Millikin students work with local organization to develop community awareness campaign
Developing persuasive messages to change people's behavior can be a challenging task. It can also attract an audience if used effectively.
This past spring semester, a group of Millikin University students learned more about this theory by planning, designing and implementing a pro-social persuasion campaign. The project was part of a course titled Persuasion, Campaigns and Performance taught by Dr. Amy Delaney, assistant professor of communication at Millikin. The course blends theories of persuasion while providing students time to work on the practicals.
The six Millikin students in the class chose to partner with Dove, Inc. on developing a domestic violence awareness campaign. Dove is an organization that coordinates efforts to address unmet human needs and social injustices in Decatur, Ill.
The students spent close to nine weeks digging into theory and research focusing on persuasion and behavior change. During the second half of the semester, the students worked with Dove to develop a theory-driven campaign to increase community awareness about domestic violence and increase referrals to Dove's services.
"We dig into the theory for the front end of the semester and then dedicate all of our time and energy to apply that knowledge for the last half of the semester," Delaney said. "Dove was such an enthusiastic partner on the project, and the students were really engaged. One thing we learned early in the collaboration is that Dove had never had a coordinated public awareness campaign."
The students discussed the issue of domestic violence on the first day of class and narrowed their decision down to Dove, Inc. as a potential community partner. For a campaign to be successful, it needs to have formative research and it needs to be theory-driven, so the students asked Dove what type of audiences they were trying to reach and what they wanted the audiences to learn.
"We were trying to figure out a message that we could shape and adapt for each audience that Dove wanted to reach," said recent graduate Katherine Meyer, a theatre major from Oswego, Ill. "They wanted to get more referrals – so we focused on reaching out to police departments, hospitals and churches as sources of information because they are the primary stops for someone to report domestic violence."
In addition to increasing referrals, Dove wanted to achieve more broad awareness about domestic violence. The overarching message of the campaign was "Do More."
"The notion of 'Do More' is that we are not just trying to raise awareness, we are trying to get our target audiences more involved in Dove and giving more to help victims of domestic violence," said recent graduate McKinley Paratore, a digital media marketing major from Oswego.
With "Do More" being the core message, other aspects of the campaign included specific smaller messages geared to different categories. For instance, in healthcare, the students crafted a phrase called "Do More, Know the Signs" based on research the students conducted that showed domestic violence victims see healthcare professionals more frequently than those who are not in domestic violence situations.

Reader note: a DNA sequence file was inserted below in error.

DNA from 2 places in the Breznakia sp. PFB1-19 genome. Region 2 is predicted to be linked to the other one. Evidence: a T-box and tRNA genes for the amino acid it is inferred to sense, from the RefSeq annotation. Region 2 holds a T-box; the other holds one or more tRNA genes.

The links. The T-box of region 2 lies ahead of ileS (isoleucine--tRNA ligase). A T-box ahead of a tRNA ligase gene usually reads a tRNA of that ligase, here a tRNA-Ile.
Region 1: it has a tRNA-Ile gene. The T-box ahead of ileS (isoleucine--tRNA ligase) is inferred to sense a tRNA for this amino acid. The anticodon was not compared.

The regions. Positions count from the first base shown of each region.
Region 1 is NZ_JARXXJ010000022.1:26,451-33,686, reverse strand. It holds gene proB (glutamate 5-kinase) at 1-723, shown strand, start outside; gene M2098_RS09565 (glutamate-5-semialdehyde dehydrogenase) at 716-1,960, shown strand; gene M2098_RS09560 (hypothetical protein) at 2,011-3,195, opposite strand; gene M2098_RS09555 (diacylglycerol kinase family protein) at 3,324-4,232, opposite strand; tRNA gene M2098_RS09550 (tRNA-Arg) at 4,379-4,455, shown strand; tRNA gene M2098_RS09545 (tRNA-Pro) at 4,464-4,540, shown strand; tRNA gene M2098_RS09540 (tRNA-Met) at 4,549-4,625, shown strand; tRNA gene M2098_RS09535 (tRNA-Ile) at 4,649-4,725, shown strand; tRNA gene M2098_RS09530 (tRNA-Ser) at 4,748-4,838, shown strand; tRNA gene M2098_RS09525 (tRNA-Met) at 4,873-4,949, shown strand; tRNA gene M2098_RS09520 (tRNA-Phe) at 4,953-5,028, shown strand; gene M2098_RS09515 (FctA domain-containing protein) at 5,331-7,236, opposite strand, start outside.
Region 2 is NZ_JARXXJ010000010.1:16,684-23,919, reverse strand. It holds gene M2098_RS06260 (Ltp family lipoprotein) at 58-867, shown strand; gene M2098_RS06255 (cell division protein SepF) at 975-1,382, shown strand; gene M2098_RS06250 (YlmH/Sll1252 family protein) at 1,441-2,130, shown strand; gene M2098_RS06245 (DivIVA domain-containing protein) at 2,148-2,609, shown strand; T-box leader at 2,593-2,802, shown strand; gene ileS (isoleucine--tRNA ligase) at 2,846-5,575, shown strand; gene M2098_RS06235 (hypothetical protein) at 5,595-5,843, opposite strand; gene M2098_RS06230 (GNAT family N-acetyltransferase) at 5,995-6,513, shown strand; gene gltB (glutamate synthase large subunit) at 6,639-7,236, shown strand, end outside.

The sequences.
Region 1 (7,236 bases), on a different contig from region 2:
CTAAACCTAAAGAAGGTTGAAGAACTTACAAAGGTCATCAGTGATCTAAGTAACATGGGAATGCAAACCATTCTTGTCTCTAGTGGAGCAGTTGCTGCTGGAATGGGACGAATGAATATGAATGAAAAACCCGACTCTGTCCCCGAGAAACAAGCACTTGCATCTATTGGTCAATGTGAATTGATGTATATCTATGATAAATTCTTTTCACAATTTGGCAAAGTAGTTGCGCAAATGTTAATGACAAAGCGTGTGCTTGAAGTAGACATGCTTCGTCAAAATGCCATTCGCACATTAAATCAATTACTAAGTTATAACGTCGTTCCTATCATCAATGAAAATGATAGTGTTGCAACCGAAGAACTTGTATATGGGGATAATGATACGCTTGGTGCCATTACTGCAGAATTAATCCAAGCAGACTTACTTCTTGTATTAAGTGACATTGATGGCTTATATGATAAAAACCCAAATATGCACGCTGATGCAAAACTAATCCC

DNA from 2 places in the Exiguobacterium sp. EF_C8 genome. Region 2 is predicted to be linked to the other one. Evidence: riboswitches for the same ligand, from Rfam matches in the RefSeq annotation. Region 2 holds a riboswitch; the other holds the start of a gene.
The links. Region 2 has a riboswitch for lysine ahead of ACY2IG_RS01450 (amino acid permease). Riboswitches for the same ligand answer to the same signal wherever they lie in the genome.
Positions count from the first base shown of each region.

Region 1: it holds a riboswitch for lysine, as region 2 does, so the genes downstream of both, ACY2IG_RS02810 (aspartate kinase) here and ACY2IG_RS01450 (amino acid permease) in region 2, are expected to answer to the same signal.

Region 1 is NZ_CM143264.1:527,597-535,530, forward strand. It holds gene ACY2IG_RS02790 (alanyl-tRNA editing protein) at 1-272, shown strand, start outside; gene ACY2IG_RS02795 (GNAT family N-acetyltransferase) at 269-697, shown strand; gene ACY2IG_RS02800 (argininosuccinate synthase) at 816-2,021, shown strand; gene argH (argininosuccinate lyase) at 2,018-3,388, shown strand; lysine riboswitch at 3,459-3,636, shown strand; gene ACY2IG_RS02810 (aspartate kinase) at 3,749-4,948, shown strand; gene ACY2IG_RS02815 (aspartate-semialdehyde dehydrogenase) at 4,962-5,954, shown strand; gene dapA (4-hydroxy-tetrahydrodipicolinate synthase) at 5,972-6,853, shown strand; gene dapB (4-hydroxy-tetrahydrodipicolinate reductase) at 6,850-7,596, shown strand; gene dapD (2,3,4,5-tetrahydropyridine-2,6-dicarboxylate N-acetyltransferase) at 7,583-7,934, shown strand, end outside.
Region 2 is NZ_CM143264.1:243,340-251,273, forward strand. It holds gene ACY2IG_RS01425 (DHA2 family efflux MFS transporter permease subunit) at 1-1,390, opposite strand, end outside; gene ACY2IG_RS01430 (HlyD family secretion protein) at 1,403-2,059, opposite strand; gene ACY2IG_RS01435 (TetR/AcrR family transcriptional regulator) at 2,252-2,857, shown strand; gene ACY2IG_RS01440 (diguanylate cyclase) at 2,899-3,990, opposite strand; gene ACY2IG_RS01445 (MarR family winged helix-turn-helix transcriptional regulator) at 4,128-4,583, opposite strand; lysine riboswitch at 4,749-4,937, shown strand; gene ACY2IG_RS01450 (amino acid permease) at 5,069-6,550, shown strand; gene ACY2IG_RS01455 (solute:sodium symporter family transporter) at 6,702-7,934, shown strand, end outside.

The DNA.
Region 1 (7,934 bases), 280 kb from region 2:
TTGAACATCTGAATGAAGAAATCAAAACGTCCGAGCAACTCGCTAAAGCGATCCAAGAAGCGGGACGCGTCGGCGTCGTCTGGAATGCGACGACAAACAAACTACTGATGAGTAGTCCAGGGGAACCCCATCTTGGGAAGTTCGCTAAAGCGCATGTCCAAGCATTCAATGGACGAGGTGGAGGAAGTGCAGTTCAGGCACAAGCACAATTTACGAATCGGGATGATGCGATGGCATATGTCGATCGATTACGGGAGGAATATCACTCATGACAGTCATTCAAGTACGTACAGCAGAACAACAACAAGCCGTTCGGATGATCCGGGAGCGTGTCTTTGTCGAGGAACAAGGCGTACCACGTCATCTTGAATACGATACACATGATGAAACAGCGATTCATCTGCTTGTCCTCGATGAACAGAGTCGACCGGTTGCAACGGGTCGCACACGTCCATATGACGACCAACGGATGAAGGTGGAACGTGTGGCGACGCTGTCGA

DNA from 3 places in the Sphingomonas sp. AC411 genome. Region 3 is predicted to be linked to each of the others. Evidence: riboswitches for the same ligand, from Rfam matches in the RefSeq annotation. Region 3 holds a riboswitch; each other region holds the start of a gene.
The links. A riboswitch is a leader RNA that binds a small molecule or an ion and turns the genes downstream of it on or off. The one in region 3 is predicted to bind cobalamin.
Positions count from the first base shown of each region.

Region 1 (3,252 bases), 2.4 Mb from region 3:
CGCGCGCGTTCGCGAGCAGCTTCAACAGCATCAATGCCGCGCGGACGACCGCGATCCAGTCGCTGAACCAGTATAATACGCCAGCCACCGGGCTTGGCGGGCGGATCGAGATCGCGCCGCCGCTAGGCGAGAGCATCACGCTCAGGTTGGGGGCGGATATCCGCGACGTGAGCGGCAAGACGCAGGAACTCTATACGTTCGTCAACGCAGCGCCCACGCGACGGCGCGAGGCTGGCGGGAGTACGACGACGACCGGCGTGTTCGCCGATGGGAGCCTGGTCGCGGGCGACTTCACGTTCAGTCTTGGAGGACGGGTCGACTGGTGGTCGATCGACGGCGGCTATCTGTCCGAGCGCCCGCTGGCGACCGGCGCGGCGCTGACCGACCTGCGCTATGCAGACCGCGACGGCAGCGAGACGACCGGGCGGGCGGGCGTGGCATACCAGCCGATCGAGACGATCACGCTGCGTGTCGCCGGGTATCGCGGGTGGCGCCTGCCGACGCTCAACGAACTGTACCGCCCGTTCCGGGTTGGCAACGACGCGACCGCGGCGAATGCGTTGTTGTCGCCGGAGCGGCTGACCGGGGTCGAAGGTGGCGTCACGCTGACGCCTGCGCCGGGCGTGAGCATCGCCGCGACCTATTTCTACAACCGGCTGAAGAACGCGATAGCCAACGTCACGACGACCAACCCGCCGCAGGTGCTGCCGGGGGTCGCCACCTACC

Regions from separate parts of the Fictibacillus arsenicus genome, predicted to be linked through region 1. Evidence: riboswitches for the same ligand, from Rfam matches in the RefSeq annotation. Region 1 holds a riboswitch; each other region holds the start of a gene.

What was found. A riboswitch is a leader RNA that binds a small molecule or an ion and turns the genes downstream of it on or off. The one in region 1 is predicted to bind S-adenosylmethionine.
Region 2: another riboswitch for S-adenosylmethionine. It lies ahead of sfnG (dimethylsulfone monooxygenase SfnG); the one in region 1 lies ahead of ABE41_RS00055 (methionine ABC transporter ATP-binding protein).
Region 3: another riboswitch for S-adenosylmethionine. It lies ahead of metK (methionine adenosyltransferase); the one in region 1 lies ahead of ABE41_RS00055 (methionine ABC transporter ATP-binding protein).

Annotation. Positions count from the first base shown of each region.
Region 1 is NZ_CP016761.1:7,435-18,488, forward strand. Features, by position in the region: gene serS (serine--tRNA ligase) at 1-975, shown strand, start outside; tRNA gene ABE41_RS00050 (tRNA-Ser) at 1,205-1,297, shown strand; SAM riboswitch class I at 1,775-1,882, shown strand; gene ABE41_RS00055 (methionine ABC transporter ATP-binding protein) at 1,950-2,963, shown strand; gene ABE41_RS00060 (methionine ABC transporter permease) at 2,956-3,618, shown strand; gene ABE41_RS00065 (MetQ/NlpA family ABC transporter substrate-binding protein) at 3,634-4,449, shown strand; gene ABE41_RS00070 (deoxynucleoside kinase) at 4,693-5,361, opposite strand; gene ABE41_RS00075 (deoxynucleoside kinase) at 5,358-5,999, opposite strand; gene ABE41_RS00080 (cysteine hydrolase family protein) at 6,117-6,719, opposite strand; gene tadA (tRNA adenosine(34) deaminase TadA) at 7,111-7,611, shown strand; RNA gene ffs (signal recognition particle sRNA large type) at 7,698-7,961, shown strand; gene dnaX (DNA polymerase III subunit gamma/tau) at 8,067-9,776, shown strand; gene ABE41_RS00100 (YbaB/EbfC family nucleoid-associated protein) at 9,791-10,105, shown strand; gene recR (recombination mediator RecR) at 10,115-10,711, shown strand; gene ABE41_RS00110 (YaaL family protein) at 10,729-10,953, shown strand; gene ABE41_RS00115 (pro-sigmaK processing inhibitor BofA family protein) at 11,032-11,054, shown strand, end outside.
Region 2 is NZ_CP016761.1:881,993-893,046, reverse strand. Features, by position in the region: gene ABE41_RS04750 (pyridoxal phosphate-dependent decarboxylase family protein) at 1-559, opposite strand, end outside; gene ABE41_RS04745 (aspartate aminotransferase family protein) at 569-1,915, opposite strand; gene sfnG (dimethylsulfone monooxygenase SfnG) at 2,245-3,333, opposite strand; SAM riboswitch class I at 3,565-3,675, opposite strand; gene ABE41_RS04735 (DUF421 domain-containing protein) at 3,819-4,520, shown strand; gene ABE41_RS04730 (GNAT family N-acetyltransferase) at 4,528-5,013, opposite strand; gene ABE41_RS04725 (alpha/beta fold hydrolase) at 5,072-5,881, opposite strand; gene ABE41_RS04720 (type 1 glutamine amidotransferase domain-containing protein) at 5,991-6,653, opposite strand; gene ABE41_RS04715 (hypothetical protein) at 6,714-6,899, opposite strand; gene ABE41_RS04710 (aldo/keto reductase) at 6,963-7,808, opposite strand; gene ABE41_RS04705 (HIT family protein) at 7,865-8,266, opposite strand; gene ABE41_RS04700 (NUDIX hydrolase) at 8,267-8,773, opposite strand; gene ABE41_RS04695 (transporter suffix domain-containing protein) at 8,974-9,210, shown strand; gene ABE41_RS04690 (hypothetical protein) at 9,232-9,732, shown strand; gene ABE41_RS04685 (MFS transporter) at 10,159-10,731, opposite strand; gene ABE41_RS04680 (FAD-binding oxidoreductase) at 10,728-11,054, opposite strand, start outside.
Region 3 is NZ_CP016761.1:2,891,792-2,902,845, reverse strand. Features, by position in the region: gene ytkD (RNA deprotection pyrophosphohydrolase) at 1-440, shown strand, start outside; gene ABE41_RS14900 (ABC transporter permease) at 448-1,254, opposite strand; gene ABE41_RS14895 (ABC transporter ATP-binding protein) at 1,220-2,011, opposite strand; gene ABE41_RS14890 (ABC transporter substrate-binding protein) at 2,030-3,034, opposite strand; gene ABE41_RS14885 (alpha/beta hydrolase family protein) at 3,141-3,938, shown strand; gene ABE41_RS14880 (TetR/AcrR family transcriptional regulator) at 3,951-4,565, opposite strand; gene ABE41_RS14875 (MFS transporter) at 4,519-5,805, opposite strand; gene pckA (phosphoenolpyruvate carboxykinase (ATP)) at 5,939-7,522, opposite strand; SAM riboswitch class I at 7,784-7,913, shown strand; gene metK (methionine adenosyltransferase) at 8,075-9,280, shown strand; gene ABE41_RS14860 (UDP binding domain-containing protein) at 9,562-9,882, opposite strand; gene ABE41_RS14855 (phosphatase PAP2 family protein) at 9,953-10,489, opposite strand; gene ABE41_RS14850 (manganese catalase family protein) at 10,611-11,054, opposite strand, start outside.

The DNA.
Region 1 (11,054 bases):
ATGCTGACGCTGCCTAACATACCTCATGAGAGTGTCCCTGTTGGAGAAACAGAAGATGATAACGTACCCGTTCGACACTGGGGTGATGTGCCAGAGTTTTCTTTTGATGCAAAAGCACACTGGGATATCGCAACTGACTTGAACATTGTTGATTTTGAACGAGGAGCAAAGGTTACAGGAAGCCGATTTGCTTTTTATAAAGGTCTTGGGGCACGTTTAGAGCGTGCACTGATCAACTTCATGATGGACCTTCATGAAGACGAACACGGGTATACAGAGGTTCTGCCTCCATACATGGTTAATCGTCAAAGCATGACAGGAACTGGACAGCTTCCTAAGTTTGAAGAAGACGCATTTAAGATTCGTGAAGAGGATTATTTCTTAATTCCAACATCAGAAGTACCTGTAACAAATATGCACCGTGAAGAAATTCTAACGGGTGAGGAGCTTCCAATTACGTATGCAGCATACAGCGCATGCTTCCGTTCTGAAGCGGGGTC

For police, the students coined the phrase "Do More, Protect Survivors," and for clergy the message was "Do More, Answer the Call."
The students surveyed each of the three groups by visiting police stations, churches and hospitals in the local community. Dr. Delaney says the research results were insightful because of the trends from each of the targeted groups' responses.
"The police officers answered the surveys in similar ways which led us to think that we needed to target how they see domestic violence in a way that might be different than how a religious leader sees it," Dr. Delaney said.
Meyer noted, "Another thing we were trying to target with our campaign is that the victim has to take some steps, but we are reaching out to audiences to ask them to do more to help the victims get to that place. One of our key questions was what barriers exist for you to be able to help that person."
The campaign included a social media strategy where Dove can post "Do More" messages through different channels using Facebook, Twitter and Instagram, and integrating those messages within a social media calendar.
The students presented their campaign ideas to Dove leadership on May 15. Dove provided feedback on how the campaign could be implemented in the future.
"It's really exciting for us because Dove never had somebody create a campaign for them before," said Meyer. "Knowing that we are helping them, as a community member, is very rewarding. I feel that I'm taking the knowledge I'm learning in class and directly impacting it in the Decatur community and that is the definition of Performance Learning."
Paratore added, "I think there was a lot more than any of us had expected, but the most rewarding aspect of the project is that each of us found a place in the campaign where we contributed really well."
Dr. Delaney thought the class adapted very well in terms of handling the project and developing the campaign.
"It's almost a switch between college and getting your first job, and that shift is something they'll have to be prepared for when they go from the structure of being in school to possibly less structure on the job," Dr. Delaney said. "Their work was research-driven and clear. They did good work and I believe Dove thought so too."